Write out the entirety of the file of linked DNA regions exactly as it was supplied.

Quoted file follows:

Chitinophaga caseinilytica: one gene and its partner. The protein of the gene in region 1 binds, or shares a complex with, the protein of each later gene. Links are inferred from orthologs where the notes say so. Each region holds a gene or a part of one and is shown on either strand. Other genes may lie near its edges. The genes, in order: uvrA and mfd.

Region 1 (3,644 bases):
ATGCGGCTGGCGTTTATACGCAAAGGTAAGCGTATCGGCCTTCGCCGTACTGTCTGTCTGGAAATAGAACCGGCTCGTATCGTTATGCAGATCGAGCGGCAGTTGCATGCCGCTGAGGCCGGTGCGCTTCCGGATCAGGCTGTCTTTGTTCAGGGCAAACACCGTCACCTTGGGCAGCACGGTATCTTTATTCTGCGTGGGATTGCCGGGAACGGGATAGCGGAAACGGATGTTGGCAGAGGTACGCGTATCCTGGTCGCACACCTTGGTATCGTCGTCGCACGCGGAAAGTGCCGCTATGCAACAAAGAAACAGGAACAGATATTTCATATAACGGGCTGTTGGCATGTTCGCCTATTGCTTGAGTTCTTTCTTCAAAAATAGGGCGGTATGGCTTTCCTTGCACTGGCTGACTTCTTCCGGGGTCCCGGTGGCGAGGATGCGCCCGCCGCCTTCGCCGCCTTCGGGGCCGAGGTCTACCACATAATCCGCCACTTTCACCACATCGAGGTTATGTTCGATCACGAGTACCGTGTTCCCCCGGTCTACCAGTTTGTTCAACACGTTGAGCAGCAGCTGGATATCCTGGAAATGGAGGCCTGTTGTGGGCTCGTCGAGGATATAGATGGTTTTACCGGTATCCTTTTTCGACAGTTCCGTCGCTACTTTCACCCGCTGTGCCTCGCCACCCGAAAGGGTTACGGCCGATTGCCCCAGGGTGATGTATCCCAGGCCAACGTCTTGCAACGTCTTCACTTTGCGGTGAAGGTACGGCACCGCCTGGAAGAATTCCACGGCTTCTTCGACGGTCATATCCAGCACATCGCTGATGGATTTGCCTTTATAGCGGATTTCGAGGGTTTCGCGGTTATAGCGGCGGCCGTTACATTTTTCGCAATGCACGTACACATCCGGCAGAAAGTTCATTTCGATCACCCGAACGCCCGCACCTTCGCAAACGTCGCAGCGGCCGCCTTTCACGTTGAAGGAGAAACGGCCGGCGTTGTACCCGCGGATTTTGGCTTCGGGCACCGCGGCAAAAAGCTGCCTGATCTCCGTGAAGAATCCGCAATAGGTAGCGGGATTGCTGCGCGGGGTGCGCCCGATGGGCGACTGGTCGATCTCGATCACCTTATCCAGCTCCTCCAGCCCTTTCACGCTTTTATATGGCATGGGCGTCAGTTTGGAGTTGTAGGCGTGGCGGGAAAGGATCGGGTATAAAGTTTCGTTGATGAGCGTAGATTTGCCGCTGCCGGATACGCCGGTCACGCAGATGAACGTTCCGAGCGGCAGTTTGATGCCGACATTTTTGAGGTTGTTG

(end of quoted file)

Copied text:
Chitinophaga caseinilytica: one gene and its partner. The protein of the gene in region 1 binds, or shares a complex with, the protein of each later gene. Links are inferred from orthologs where the notes say so. Each region holds a gene or a part of one and is shown on either strand. Other genes may lie near its edges. The genes, in order: uvrA and mfd.

Region 1 (3,644 bases):
ATGCGGCTGGCGTTTATACGCAAAGGTAAGCGTATCGGCCTTCGCCGTACTGTCTGTCTGGAAATAGAACCGGCTCGTATCGTTATGCAGATCGAGCGGCAGTTGCATGCCGCTGAGGCCGGTGCGCTTCCGGATCAGGCTGTCTTTGTTCAGGGCAAACACCGTCACCTTGGGCAGCACGGTATCTTTATTCTGCGTGGGATTGCCGGGAACGGGATAGCGGAAACGGATGTTGGCAGAGGTACGCGTATCCTGGTCGCACACCTTGGTATCGTCGTCGCACGCGGAAAGTGCCGCTATGCAACAAAGAAACAGGAACAGATATTTCATATAACGGGCTGTTGGCATGTTCGCCTATTGCTTGAGTTCTTTCTTCAAAAATAGGGCGGTATGGCTTTCCTTGCACTGGCTGACTTCTTCCGGGGTCCCGGTGGCGAGGATGCGCCCGCCGCCTTCGCCGCCTTCGGGGCCGAGGTCTACCACATAATCCGCCACTTTCACCACATCGAGGTTATGTTCGATCACGAGTACCGTGTTCCCCCGGTCTACCAGTTTGTTCAACACGTTGAGCAGCAGCTGGATATCCTGGAAATGGAGGCCTGTTGTGGGCTCGTCGAGGATATAGATGGTTTTACCGGTATCCTTTTTCGACAGTTCCGTCGCTACTTTCACCCGCTGTGCCTCGCCACCCGAAAGGGTTACGGCCGATTGCCCCAGGGTGATGTATCCCAGGCCAACGTCTTGCAACGTCTTCACTTTGCGGTGAAGGTACGGCACCGCCTGGAAGAATTCCACGGCTTCTTCGACGGTCATATCCAGCACATCGCTGATGGATTTGCCTTTATAGCGGATTTCGAGGGTTTCGCGGTTATAGCGGCGGCCGTTACATTTTTCGCAATGCACGTACACATCCGGCAGAAAGTTCATTTCGATCACCCGAACGCCCGCACCTTCGCAAACGTCGCAGCGGCCGCCTTTCACGTTGAAGGAGAAACGGCCGGCGTTGTACCCGCGGATTTTGGCTTCGGGCACCGCGGCAAAAAGCTGCCTGATCTCCGTGAAGAATCCGCAATAGGTAGCGGGATTGCTGCGCGGGGTGCGCCCGATGGGCGACTGGTCGATCTCGATCACCTTATCCAGCTCCTCCAGCCCTTTCACGCTTTTATATGGCATGGGCGTCAGTTTGGAGTTGTAGGCGTGGCGGGAAAGGATCGGGTATAAAGTTTCGTTGATGAGCGTAGATTTGCCGCTGCCGGATACGCCGGTCACGCAGATGAACGTTCCGAGCGGCAGTTTGATGCCGACATTTTTGAGGTTGTTG